The birth of Tamara Dawson's first child should have been a moment of sheer delight. Instead, she describes the shocking and unusual situation that followed: "They took her away, and I had no idea what was going on. I'd never given birth before, so I was thinking ‘They're taking her away to clean her up.' The doctors and nurses came back and said, ‘We don't know if you had a boy or a girl.' We were stunned. How could you not know?"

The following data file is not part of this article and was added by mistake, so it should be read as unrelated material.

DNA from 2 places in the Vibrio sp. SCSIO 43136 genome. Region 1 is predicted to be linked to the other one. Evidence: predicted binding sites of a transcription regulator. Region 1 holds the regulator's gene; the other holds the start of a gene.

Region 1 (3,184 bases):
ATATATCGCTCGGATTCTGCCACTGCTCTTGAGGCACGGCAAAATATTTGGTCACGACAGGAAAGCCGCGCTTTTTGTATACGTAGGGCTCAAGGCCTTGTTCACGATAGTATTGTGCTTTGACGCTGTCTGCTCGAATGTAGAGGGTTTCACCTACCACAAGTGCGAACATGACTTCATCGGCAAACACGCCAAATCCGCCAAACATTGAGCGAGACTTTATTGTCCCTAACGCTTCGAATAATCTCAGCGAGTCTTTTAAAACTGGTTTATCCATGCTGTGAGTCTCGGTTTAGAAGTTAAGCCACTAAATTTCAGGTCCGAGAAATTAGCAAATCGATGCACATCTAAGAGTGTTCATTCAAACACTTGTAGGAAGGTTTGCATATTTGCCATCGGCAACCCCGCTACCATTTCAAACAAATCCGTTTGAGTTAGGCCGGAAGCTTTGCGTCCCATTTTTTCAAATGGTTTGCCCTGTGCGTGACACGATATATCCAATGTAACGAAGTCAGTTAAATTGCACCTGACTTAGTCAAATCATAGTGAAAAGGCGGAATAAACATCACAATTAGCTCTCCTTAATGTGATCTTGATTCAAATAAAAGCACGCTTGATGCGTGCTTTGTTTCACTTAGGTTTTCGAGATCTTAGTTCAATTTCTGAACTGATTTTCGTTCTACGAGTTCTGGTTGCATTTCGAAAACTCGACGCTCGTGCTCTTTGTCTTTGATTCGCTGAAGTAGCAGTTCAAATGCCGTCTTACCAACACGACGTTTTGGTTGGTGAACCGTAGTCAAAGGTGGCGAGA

Dawson's child was born with an unusual and rare condition termed intersex, in which the traditional markers of biological sex (e.g. chromosomes, external genitalia) are neither clearly male nor female. Stanford researcher and medical anthropologist, Katrina Karkazis, interviewed Dawson and others in order to understand how parents, their children, and the medical community cope with intersexuality. Her book, Fixing Sex is the result of meticulous research and in depth interviews with those most closely involved; it aims to help readers understand this unusual condition. I found the book fascinating for other reasons as well - namely how intersex conditions illuminate our taken for granted assumptions about what makes people male or female.
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